young can also learn to be
tribalistic, corrupt and dictatorial. They have also been accused of
expecting to be given leadership
on the silver platter and that
Kenyan youth—just like in most
parts of the continent—are
under-represented in many spheres because of their
reluctance to join active politics. In his twilight years, former
president Daniel Moi vowed to
work with the young generation
to give the country's political
landscape a face-lift. He argued—
while propping up Mr Uhuru Kenyatta to succeed him—that
the old crop of politicians had
over the years messed up politics
and should pave the way for the
young. Observes, then, called him bluff
on suspicion that he was targeting
Kibaki and Simeon Nyachae, both
of who were presidential
candidates and who he had
earlier called upon to retire with him. The Kenyatta and former Vice-
President Musalia Mudavadi team,
on one hand was the first serious
attempt to push the youth into
senior political leadership. But on
the other hand, it was seen as Moi's style of regional politics,
besides the proteges
coincidentally being the scions of
some of Kenya's prominent
political families. So far, it is only
environment minister, Kalonzo Musyoka, who has rose to
political prominence without
family connection. The private sector, has however,
done a commendable job by going
for young and energetic
personalities. Though part of the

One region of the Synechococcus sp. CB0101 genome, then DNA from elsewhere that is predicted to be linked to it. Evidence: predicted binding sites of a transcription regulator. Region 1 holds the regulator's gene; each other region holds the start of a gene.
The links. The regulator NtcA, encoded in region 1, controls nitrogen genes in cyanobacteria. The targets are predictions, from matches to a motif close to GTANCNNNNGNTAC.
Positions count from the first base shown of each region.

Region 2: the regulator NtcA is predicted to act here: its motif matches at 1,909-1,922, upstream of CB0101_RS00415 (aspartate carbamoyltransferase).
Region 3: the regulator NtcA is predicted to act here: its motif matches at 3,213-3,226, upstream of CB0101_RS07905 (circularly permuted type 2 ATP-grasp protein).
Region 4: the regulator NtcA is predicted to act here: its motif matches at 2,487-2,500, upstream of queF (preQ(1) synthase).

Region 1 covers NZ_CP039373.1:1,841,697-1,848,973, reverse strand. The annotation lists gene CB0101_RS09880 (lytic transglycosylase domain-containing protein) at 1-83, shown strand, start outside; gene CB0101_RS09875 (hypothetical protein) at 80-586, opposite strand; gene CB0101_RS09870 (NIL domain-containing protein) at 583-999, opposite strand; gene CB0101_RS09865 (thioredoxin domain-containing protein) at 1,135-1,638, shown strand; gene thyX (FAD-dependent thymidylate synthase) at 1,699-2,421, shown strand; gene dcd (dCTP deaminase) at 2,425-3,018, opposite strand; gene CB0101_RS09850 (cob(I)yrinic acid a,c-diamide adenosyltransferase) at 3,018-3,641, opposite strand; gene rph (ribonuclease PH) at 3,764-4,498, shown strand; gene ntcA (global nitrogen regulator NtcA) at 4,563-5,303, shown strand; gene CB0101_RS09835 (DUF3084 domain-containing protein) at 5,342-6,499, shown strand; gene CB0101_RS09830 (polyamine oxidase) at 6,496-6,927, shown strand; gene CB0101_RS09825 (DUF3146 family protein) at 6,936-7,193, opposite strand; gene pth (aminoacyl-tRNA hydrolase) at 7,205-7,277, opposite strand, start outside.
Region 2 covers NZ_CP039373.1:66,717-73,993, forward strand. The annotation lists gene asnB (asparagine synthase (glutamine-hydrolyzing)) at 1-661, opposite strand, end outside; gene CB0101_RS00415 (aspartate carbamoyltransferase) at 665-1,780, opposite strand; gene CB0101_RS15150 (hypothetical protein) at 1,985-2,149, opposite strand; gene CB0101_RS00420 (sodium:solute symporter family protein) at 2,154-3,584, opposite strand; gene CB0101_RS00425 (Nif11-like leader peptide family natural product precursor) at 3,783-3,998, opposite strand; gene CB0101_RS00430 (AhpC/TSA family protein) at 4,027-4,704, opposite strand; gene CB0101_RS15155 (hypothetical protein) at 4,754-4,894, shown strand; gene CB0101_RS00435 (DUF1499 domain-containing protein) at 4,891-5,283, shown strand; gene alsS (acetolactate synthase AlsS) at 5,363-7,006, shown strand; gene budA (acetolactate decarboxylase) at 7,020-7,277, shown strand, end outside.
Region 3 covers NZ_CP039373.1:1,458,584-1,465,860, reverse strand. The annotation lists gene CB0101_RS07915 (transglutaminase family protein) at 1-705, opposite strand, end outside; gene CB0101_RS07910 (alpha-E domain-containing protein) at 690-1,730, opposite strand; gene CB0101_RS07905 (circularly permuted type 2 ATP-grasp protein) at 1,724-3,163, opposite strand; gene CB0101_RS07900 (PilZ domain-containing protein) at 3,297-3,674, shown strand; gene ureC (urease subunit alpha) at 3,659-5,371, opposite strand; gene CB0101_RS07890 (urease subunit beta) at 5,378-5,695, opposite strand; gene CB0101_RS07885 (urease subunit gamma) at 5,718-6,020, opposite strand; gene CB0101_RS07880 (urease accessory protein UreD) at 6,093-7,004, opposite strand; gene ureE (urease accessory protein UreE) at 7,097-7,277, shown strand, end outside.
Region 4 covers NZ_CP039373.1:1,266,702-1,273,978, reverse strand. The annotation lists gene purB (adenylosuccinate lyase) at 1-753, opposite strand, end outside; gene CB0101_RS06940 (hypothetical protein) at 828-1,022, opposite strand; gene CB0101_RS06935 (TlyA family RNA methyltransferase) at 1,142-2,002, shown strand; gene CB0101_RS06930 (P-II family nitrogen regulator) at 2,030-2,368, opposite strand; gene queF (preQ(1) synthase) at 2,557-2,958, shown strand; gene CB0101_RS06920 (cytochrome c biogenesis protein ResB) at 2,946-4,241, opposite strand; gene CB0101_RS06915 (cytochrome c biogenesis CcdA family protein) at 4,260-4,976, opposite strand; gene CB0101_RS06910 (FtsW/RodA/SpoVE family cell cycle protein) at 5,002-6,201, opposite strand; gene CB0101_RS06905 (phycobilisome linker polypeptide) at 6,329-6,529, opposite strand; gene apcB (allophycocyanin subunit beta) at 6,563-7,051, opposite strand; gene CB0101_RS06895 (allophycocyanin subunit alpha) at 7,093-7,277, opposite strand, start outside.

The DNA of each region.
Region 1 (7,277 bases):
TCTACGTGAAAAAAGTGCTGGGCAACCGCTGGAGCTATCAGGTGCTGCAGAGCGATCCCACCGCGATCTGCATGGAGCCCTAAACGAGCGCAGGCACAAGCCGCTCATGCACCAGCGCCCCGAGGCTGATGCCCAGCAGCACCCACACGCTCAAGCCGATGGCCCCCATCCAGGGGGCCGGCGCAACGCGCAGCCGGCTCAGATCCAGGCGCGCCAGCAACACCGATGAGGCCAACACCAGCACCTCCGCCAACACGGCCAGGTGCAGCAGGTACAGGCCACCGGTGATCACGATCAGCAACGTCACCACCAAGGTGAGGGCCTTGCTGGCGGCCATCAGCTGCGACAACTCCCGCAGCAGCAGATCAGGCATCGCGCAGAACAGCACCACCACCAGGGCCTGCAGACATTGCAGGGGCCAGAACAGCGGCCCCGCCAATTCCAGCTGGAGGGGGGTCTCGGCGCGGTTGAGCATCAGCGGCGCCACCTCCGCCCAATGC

political arrangement then, the
appointment in 2001 of Raymond Matiba, as the head of Kenya
Tourism Board (KTB) by the
former president Moi, was seen
as his commitment to encourage
the youth to aspire for positions
of leadership. At the dawn of independence, a
lot of youthful and charismatic
leaders emerged, mainly through
the labour movement and went
on to hold senior political office,
or make a mark in the Kenyan political scene. Notable among them included the
late Tom Mboya, the current
president Kibaki, James
Nyamweya, Martin Shikuku and
John Michuki, among others. These personalities, however,
went on to dominate the political
landscape for decades, and a
number of them—to the chagrin
of Kenyans—have found
themselves in the Kibaki government after staying out for
most of the Moi reign. It now seems that these leaders,
most of whom are now in their
twilight years, have refused to
give way for younger leaders,
and still retain much influence. Just like Kibaki who took over the
country's leadership at 72, Jomo
Kenyatta took over at the age of
70 and died at 85. Though Moi left
the leadership at an advanced age
of 78, he still holds the record as the only Kenyan president who